Toy Fair seems to bring with it its own set of surprises and thought provoking announcements, and this year comes as no exception. We learned late yesterday that our principal supplier will now be stocking the JC Wings line of diecast military aircraft. While we won’t be stocking any of their civilian airliners, there are a number of modern jet aircraft that did catch our eye, including this 1:72 scale reproduction of a Sukhoi Su-30M2 multirole fighter (JCW72SU30003).
Our JC Wings category has now been set up and we can begin accepting pre-orders for both this aircraft and the Vought A-7 Corsair (JCW72A7001) we also plan on carrying which was also announced. Both models are tentatively slated for an April release. Note: JC Wings sells their display stands separately from their aircraft. As a result, we have made the decision not to carry each and every stand they offer. Display stands are available from other dealers and selling venues.
Recently, at the now concluded Nuremberg Toy Fair, TSM Model Wing left the aviation collecting community a gasp when it revealed its intention to model both a Lockheed A-12 (TSMW720001) as well as a YF-12 aircraft (TSMW720002). While Century Wings modeled both aircraft some time ago, collectors have been after them to release follow-on replicas, something the Company seems loathe to do, for what ever reason. Enter TSM Model Wing, who seemed to have picked up the gauntlet and decided the time was right to expand their aircraft ensemble.
Although pricing is still up in the air, collectors can get a better sense as to what these aircraft will look like when they speed off the runway later this year. Undoubtedly, other versions are in the wings, most notably an SR-71 as well as the M-21 carrier shouldering a D-21 drone. These will likely put in an appearance in 2019, once the manufacturer gets a better sense of the market and its own capacity to build these super-sleek models. Enjoy!
If you like ’em a wee bit smaller, TSM is offering a wide array of 1:200 scale replicas and accessories, including a faux MiG-28 fighter (TSMWTP009) and this spectacular rendition of Fightertown USA (TSMWAC009). Again, we do not have pricing for any of these new introductions, so we ask that you hold off before contacting us to place any pre-orders.
Recently we saw an uptick in sales in our limited line of Arsenal Tanks of the World. We weren’t sure why sales got rosier since its basically a budget-minded partworks range with but a few subjects available for us to offer. However, now we know why. Our distributor for the line informed us today of another dozen new vehicles expected this month, and likely much more as we head into Spring.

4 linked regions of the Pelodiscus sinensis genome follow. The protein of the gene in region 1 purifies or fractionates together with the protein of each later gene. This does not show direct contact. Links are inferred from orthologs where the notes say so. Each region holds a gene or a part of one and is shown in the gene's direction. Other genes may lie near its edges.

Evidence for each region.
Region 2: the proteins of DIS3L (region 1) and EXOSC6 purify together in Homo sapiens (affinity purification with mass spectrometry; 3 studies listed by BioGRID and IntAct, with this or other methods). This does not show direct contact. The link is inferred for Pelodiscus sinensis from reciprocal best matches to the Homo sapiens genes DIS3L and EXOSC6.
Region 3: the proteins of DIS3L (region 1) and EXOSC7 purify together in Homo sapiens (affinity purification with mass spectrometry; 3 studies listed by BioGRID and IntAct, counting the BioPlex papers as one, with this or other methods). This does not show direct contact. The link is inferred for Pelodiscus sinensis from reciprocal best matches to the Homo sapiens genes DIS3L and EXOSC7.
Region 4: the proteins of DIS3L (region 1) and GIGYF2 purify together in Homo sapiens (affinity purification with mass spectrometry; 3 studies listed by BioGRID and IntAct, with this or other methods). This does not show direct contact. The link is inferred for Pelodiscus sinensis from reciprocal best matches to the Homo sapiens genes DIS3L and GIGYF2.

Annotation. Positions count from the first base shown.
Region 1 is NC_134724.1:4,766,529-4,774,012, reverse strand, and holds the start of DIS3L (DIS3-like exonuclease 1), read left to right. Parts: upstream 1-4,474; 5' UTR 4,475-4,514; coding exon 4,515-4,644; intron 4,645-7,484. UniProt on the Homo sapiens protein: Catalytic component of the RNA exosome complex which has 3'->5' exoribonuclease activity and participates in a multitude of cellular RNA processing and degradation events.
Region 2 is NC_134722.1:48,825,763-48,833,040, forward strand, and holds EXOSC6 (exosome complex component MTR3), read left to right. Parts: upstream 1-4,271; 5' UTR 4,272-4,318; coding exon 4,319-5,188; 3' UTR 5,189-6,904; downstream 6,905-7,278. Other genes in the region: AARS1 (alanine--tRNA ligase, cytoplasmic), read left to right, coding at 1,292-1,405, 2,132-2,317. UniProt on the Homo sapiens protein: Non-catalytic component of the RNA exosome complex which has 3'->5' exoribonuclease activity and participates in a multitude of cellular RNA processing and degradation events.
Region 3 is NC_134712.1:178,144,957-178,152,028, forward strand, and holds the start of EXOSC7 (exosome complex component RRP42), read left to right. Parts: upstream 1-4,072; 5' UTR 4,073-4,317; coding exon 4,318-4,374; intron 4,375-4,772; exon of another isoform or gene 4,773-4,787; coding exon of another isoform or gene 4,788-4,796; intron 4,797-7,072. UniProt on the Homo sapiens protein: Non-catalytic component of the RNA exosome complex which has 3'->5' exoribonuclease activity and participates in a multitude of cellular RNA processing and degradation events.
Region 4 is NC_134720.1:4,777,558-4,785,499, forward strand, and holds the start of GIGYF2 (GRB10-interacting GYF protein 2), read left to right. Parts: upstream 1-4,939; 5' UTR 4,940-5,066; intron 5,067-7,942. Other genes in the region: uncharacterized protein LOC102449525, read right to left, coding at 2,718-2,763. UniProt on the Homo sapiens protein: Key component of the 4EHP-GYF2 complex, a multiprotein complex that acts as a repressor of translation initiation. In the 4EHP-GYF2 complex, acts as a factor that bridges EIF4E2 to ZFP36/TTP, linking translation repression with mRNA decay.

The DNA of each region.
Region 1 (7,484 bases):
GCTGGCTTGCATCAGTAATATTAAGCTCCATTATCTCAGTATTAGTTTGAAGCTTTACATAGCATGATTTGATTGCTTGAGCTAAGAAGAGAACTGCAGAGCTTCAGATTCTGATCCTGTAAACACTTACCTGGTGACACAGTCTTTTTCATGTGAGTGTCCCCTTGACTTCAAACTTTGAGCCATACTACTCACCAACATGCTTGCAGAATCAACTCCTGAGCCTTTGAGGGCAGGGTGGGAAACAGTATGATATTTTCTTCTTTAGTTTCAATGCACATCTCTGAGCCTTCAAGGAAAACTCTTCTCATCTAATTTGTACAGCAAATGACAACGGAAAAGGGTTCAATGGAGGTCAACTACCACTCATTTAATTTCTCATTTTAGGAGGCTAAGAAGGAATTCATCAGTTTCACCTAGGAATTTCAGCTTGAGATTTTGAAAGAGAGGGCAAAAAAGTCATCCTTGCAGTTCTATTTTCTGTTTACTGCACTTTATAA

We’ve been extremely busy this week thus far, so we will hold off posting all of the new vehicles until next week. Frankly, some of the subjects have been done ad nauseum, and others have been offered previously from other model makers. There are, however, a few SKUs of keen interest, such as each of the British tanks as well as the Michael Wittman Tiger I tank that commands a handsome sum from the Dragon Armor series. So, if you’re looking to fill in some holes in your 1:72 scale collection, and cost has always been an issue, then you likely can’t go wrong with any of the tanks produced by this Russian concern.
Oftentimes, it takes a load of bricks to knock us down and force us to take an interest in something. And then there’s the odd occasion where all it takes is a simple feather. Earlier today we learned that TSM Model Wings is planning on stretching its wings in the aviation community in an incredible way, not just with the Top Gun license, but with a whole host of new toolings and subjects that left us slack jawed. According to their Facebook page, the Company has big plans for 2018, with both an A-12 as well as a YF-12 in development. Also in the cards are 1:72 scale renditions of the F-35 Joint Strike Fighter as well as an F-15 Eagle. Its not clear if any of these aircraft will be featured in the upcoming sequel to Top Gun, which isn’t due out until 2019 at the earliest. We also saw that a 1:200 scale portrayal of an E-2C Hawkeye is being produced, meaning they haven’t forgotten about their smaller brethren.